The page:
This documentation supports the 18.05 version of Remedy Action Request System.

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Designing effective and more usable applications

Usability studies show that users prefer to complete major tasks quickly and accurately. User-friendly applications provide the following benefits:

  • Improve user task completion rates by 25-50%
  • Reduce technical support time by 20-30%
  • Reduce training time by 30-40%
  • Reduce user frustration level by 0-50%

The following tips can help you design better applications:

  • Target common tasks — Design around three or four most common tasks that users are likely to perform. If you have several types of users (for example, managers and support personnel), design separate forms, tabs, or views for each type.
  • Group elements — Group information that belongs together in the same area. For example, keep all customer address information in one area. Label each section clearly. Use white space to separate the grouped information.
  • Emphasize elements — Place important elements, such as required fields, at the top of grouped sections. Place optional or less important elements at the bottom. Buttons should immediately follow the section upon which they act.
  • Simplify the interface — To increase your user success rates:
    • Reduce the steps required to accomplish the most common user tasks.
    • Reduce the amount of text and font types, design elements (such as buttons and fields), and graphics. Consider eliminating elements that are not required.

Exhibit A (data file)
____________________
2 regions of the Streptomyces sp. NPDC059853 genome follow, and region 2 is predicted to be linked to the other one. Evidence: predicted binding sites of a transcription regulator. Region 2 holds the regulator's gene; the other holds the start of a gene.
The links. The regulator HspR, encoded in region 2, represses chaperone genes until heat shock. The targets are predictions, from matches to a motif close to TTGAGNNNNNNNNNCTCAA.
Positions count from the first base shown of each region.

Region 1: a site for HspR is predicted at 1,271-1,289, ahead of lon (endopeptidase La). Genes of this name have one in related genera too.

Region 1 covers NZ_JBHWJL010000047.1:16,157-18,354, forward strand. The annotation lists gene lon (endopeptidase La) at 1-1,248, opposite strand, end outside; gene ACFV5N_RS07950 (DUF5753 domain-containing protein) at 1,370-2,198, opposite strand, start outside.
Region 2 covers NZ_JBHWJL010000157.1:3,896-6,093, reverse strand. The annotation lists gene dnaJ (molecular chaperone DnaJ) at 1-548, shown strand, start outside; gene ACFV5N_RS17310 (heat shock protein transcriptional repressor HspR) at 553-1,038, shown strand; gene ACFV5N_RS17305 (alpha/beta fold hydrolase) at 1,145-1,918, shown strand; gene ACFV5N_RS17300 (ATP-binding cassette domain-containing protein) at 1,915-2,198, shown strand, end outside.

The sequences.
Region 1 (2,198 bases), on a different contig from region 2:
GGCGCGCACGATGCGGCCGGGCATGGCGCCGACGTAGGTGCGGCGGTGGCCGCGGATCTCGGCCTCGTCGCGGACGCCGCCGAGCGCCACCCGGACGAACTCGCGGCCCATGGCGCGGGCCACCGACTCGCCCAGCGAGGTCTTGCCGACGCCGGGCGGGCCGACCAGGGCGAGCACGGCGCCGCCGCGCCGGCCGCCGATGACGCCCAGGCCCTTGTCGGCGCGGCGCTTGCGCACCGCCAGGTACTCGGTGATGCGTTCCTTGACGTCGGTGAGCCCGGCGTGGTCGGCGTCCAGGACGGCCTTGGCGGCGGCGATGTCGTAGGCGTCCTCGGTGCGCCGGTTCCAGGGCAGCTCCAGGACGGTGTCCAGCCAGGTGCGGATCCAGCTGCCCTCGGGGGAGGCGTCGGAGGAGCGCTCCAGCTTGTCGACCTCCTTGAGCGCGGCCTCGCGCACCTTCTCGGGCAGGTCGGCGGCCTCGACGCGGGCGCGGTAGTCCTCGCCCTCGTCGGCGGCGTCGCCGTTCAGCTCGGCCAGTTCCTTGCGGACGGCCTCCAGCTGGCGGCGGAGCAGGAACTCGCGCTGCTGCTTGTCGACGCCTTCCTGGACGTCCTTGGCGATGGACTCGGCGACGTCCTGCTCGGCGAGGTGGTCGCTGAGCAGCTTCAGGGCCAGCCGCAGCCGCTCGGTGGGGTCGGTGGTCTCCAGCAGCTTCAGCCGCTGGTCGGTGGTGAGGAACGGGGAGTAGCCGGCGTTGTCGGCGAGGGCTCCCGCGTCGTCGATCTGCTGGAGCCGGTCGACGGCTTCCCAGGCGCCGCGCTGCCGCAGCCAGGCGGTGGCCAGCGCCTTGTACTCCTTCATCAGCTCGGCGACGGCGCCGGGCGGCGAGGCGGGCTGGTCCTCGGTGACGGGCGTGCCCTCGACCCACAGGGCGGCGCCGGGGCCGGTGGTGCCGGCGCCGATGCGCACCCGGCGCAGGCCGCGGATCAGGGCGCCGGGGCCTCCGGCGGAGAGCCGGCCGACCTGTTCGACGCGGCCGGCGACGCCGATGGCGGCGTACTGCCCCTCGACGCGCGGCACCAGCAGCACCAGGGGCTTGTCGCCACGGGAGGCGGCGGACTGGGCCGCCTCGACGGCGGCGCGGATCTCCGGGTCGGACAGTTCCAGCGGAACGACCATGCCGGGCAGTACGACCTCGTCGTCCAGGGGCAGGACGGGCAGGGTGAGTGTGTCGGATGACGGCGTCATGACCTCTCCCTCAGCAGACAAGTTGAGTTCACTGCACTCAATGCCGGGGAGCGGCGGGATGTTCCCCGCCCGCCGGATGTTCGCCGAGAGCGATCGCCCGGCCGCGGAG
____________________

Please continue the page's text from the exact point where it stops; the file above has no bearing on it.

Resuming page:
• Create smaller tables.
    • Plan your design around the tasks that users must accomplish and the fields required to accomplish those tasks. As a general rule, 80% of optional fields can be eliminated.
  • Create contrast — Choose a light background color that makes black text easy to read. Avoid light-colored text and dark, multicolored, or textured backgrounds. Use headings, bold text, and light-colored cells and borders to make important elements stand out.
  • Align elements — Align fields and field labels. Misaligned fields create visual confusion and draw the user's attention away from the tasks they must perform.
  • Be consistent — Keep language simple and consistent. For example, use Postal Code or Zip Code, but not both. Use similar field lengths and button types for similar actions.
  • Provide feedback — Provide a message or clearly change the way the interface appears after a user performs an action. For example, if the user performed the wrong action, supply an error message that explains why the action did not succeed and what the user must do next.
  • Test your application — Customers can provide useful feedback on your application from a user's point of view. Test your application with a cross-section of customers that reflects your intended audience.
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